Author Shabana Ebrahem consults clean beauty curator Nat van Zee for Consumer Analysis Agency Canvas8. Cover image by Hisu Lee (2015)
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HOW IS SOAP CHANGING IN THE AGE OF CLEAN?
From detox diets to uninterrupted sleep, eco-laundry and anti-pollution skincare, being ‘clean’ has come to mean so much more than simply having a good scrub. And when it comes to the health of our skin, experts are increasingly warning people of the chemicals that exist in so many cosmetics used on a daily basis.
Clean beauty consultant Nat Van Zee uses skincare products as an example. “There are carcinogens, neurotoxins, hormone disruptors,” she says. “The side effects can be seen in the rising number of skin allergies and cancers linked to chemicals found in most mainstream formulations.” As a result, products like Moon Juice’s organic Beauty Dust, non-conformist K-beauty brands and vegan-inspired skincare have become shopping basket essentials.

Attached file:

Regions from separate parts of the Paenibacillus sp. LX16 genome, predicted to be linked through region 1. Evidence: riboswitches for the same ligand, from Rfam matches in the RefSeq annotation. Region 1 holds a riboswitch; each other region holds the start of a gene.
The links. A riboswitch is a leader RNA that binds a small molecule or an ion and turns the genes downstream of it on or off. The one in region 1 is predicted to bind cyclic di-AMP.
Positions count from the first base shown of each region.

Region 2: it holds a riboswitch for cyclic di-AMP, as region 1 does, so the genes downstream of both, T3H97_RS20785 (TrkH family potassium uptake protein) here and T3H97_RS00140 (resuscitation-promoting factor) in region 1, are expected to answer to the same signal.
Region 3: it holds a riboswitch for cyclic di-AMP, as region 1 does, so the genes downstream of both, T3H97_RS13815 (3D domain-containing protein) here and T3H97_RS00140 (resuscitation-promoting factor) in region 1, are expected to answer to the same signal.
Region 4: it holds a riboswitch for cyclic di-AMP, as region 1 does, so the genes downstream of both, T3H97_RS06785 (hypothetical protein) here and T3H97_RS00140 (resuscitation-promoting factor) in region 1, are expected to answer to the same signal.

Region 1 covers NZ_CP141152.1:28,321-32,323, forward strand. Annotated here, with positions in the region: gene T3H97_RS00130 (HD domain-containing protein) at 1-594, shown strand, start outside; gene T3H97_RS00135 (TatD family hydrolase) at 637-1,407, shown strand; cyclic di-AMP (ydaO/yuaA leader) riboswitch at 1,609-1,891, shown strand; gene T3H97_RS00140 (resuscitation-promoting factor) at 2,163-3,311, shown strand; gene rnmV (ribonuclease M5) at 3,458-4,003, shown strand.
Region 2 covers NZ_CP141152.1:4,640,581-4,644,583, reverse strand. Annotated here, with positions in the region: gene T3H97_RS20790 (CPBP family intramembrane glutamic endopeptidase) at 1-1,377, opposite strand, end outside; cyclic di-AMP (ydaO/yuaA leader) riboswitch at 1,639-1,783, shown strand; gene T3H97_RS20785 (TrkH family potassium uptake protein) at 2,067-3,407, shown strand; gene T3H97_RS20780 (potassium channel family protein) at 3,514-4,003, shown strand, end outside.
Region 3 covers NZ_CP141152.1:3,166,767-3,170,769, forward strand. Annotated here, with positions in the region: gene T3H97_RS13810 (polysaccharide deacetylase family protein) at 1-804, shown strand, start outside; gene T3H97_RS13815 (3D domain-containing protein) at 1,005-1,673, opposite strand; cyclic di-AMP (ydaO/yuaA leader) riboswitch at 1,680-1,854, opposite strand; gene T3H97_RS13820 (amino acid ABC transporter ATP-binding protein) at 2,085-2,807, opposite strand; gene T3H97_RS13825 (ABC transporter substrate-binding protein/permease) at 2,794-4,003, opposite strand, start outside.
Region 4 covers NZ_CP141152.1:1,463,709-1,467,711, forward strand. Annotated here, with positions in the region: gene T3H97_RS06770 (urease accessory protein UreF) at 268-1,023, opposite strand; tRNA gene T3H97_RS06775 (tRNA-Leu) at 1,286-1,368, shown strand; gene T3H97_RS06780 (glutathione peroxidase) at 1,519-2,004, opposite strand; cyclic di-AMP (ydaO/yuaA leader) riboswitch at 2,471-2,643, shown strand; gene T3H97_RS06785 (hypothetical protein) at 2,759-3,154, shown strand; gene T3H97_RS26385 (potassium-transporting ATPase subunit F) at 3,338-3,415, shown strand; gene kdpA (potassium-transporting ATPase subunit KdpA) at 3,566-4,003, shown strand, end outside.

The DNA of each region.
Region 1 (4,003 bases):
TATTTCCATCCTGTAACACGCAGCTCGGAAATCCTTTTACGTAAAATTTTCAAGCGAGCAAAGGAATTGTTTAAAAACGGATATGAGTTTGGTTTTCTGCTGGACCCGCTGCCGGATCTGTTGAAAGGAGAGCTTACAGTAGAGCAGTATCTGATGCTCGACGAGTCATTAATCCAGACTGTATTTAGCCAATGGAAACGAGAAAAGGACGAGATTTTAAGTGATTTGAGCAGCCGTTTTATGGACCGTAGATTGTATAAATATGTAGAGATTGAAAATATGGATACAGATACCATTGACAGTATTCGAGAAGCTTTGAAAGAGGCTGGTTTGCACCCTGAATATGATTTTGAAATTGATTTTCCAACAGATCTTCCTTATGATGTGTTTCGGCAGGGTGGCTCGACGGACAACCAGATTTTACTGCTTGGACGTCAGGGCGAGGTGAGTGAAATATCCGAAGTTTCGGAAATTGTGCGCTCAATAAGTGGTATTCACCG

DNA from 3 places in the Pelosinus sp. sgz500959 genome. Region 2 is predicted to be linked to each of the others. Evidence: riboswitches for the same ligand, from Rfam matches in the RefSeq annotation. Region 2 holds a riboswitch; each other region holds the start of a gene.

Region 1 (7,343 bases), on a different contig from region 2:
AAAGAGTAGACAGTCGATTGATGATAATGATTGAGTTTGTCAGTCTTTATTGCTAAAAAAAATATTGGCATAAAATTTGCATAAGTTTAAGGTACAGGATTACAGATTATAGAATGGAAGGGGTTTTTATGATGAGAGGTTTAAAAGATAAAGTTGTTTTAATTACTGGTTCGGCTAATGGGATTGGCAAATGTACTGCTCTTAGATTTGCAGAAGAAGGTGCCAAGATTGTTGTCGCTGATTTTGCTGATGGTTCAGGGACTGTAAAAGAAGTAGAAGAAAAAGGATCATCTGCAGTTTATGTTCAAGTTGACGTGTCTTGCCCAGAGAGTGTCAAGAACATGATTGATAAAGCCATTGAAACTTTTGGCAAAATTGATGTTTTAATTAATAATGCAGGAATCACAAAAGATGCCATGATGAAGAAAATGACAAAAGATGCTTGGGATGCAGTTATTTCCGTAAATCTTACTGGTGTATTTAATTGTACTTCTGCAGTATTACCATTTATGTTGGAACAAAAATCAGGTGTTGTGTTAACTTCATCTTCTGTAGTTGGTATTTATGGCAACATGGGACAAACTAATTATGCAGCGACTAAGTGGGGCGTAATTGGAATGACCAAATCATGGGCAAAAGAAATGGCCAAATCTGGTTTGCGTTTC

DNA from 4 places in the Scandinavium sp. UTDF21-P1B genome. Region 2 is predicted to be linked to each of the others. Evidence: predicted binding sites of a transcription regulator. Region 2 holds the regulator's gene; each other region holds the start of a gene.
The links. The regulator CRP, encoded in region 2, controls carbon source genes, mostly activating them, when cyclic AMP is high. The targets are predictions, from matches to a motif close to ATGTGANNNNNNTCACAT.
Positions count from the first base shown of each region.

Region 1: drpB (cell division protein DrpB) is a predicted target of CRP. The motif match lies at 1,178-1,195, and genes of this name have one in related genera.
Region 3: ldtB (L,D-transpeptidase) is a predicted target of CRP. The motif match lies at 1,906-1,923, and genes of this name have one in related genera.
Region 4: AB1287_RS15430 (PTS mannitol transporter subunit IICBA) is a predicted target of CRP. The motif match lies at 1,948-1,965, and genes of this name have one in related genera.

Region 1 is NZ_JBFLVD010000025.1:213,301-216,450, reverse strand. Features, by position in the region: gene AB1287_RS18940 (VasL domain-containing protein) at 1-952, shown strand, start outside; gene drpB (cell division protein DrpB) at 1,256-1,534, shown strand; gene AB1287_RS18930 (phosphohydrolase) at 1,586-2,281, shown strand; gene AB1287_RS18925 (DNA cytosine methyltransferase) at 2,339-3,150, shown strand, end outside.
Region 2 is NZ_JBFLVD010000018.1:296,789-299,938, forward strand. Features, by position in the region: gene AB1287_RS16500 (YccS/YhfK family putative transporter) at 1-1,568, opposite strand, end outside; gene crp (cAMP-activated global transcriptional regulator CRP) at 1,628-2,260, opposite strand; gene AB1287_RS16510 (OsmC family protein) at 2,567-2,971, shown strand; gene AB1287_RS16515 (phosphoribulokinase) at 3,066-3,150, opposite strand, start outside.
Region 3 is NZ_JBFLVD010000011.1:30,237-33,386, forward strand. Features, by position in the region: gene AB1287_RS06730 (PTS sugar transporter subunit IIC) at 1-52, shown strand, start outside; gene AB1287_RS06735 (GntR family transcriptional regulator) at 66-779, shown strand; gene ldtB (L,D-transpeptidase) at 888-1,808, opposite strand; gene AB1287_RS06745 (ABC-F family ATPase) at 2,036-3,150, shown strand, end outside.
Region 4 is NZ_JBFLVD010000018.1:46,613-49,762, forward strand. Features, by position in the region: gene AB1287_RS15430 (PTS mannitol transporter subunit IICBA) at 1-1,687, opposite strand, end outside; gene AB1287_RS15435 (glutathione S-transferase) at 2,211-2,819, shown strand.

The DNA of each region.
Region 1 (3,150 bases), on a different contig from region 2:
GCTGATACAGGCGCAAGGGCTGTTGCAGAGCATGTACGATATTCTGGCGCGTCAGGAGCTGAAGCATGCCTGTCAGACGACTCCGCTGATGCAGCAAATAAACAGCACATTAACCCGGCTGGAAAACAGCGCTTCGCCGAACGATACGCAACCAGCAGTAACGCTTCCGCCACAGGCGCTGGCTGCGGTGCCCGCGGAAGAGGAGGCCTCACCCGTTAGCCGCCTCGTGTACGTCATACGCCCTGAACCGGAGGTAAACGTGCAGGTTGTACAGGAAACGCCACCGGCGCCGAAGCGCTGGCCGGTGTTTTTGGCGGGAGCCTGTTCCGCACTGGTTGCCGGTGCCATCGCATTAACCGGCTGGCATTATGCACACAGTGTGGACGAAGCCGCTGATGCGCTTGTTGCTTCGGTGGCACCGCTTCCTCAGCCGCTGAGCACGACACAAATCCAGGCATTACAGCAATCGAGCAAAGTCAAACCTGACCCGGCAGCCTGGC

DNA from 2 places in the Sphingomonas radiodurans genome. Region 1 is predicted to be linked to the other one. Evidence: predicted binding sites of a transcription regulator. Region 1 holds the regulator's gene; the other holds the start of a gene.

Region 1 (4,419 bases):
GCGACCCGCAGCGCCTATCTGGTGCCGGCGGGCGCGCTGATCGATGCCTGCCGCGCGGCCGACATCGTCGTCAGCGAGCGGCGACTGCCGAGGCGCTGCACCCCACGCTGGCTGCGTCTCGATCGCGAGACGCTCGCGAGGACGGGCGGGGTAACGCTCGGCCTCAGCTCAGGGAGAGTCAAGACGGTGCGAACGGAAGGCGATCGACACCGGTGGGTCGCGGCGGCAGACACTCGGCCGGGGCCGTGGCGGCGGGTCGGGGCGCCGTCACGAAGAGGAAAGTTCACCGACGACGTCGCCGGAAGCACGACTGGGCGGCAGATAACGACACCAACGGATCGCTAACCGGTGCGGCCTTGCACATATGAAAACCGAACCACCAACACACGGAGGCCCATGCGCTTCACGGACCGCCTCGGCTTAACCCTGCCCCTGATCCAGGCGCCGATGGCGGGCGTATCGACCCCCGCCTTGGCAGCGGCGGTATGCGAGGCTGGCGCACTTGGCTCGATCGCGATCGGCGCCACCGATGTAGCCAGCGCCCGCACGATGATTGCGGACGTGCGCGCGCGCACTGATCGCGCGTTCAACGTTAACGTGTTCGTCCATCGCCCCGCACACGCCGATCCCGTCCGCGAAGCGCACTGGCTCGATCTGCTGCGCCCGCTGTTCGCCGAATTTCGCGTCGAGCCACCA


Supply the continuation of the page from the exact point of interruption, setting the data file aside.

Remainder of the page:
But what about the humble bar of soap? Thanks to the rise of hand sanitiser (over half of British adults buy it), no-touch soap dispensers and high-end liquid varieties, bars of soap have become symbols of germ-ridden bathrooms. Sales fell 5% between 2010 and 2015, with 48% of Britons believing they’re a haven for bacteria – a figure that grows to 60% for 18- to 24-year-olds. But as ‘good dirt’, vegetarianism and a quest for no-nasties goes mainstream, how is the soap industry cleaning up its act? Can the modest bar of soap gain traction once more?
Canvas8 is a global behavioural insights practice. That blends research, trends and strategy with behavioural science to reveal what people really want and why.